PBTK’s assignment as Special Master involved performing a Forensic Investigation using the accounting records for costs included as Additional Rent, tracing those costs to supporting documents and allocating the Additional Rent to the tenant pursuant to lease agreements.
Review written summaries highlighting the dispute issues; analyze the general ledgers to determine those costs included in Additional Rent; review lease agreements of the tenant; conduct meetings with counsel.
Forensic Accounting Procedures:
Determine those specific costs included in Additional Rent; trace costs to supporting documentation (invoices, journal entries, or payroll); summarize the Unsupported and At Issue costs; evaluate cost offsets and lease-specified credits; analyze tenant allocation methods and square footage/HVAC-usage factors.
Recast the Additional Rent reconciliation statements using recalculated proportional allocation factors, after adjusting cost pools for Unsupported and At Issue Costs.
A report of our findings was issued to the Court and the parties reached a settlement prior to trial.
You need a forensic accounting investigation, but you may be wondering what that may involve. No two investigations are the same, each investigation presents its own challenges that will need to be addressed. According to www.forensicaccounting.com, these are some basic steps to a forensic accounting investigation that can help you to be better prepared to help the forensic accountant you hire.
Meet with the client
- The forensic accountant will generally want to meet with the client to get an understanding of what is needed, the basic facts of the case, who is involved, and what potential issues may come up.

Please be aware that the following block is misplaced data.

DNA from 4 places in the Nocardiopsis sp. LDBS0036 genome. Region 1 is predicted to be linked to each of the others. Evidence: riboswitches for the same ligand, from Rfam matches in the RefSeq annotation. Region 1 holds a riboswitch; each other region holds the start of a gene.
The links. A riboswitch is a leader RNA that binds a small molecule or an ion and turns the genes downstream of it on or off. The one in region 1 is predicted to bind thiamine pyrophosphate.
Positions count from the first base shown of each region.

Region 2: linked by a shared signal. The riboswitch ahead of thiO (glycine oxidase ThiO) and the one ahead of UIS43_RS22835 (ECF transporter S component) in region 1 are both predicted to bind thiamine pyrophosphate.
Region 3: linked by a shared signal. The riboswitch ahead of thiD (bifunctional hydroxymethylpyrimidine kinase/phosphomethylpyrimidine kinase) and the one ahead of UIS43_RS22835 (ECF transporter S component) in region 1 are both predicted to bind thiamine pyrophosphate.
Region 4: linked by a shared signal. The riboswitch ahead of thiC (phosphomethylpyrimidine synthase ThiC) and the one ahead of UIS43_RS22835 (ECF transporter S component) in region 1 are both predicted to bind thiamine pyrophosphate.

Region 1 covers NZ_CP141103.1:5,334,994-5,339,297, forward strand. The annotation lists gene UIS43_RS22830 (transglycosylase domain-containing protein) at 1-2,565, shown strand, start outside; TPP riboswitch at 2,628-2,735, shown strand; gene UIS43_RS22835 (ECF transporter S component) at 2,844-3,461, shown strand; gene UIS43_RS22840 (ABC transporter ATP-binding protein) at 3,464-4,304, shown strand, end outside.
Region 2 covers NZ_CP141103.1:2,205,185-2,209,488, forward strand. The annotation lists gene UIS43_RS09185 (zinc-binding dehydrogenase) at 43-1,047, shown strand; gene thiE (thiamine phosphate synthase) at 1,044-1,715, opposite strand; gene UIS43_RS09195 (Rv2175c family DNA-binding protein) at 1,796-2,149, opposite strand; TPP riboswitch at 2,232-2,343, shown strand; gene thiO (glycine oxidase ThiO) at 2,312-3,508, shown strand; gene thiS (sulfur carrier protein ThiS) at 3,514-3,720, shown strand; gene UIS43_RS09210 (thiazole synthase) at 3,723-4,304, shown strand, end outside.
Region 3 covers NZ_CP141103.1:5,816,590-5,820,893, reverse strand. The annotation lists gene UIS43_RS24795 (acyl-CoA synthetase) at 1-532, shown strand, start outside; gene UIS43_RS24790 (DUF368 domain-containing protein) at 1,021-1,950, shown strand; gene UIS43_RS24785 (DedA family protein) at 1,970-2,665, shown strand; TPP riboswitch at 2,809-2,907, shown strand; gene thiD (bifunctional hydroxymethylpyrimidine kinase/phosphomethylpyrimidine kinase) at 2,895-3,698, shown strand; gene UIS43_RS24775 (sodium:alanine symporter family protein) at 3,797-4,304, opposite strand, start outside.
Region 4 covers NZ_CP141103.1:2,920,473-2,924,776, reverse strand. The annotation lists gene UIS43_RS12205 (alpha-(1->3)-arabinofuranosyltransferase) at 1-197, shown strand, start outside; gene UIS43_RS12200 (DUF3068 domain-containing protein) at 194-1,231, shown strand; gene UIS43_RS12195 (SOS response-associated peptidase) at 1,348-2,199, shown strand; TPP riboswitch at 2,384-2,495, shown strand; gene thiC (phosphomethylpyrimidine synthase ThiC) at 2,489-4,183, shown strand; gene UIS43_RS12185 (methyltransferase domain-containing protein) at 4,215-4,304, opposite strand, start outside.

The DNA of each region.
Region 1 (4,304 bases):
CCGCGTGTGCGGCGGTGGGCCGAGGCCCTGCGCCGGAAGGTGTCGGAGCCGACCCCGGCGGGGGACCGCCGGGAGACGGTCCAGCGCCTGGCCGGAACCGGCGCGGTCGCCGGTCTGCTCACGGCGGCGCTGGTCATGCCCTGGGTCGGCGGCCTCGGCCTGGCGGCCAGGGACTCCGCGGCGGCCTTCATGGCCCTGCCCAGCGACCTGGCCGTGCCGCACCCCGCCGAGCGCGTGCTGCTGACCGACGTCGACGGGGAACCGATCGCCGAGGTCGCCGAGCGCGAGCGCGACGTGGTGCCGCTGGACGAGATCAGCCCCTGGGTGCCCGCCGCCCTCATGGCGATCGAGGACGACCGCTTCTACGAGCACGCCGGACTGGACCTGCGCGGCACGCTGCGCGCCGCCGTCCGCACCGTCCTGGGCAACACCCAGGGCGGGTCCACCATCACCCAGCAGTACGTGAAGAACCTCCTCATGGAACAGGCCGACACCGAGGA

Perform a conflict of interest check
- The forensic accountant will want to perform a conflict of interest check once all parties are known, to adhere to required standards.
Perform an initial investigation
- By performing an initial investigation, the forensic accountant can get a basic idea of what is involved to help them in putting together their plan.
Develop a plan
- This plan is going to direct how and what the forensic accountant does during the investigation. As with all plans, it may require adjustments, depending on what is found during the investigation.
Obtain relevant evidence
- This is where you can be most helpful. Getting the forensic accountant timely access to the relevant evidence, such as documents and accounting systems, is important. Once the plan has been developed, documents and other evidence should be assembled to support the investigation.
- This may be the most time consuming step. The forensic accountant will perform analyses, based on their plan and the evidence that they have gotten. These analyses may include:
- Damage calculations
- Asset tracing
- Transaction summaries
- Transaction tracing
- Financial statement comparisons
Prepare the report
- The financial accountant will write a report that summarizes what they were asked to do, the scope of the investigation, what they did, procedures and methods used, limitations, and what they found. Schedules, graphs, tables and other relevant information may be included in the report to give the user a complete package.
Although every investigation is different, these basic steps give you an idea of what the forensic accountant will do for you.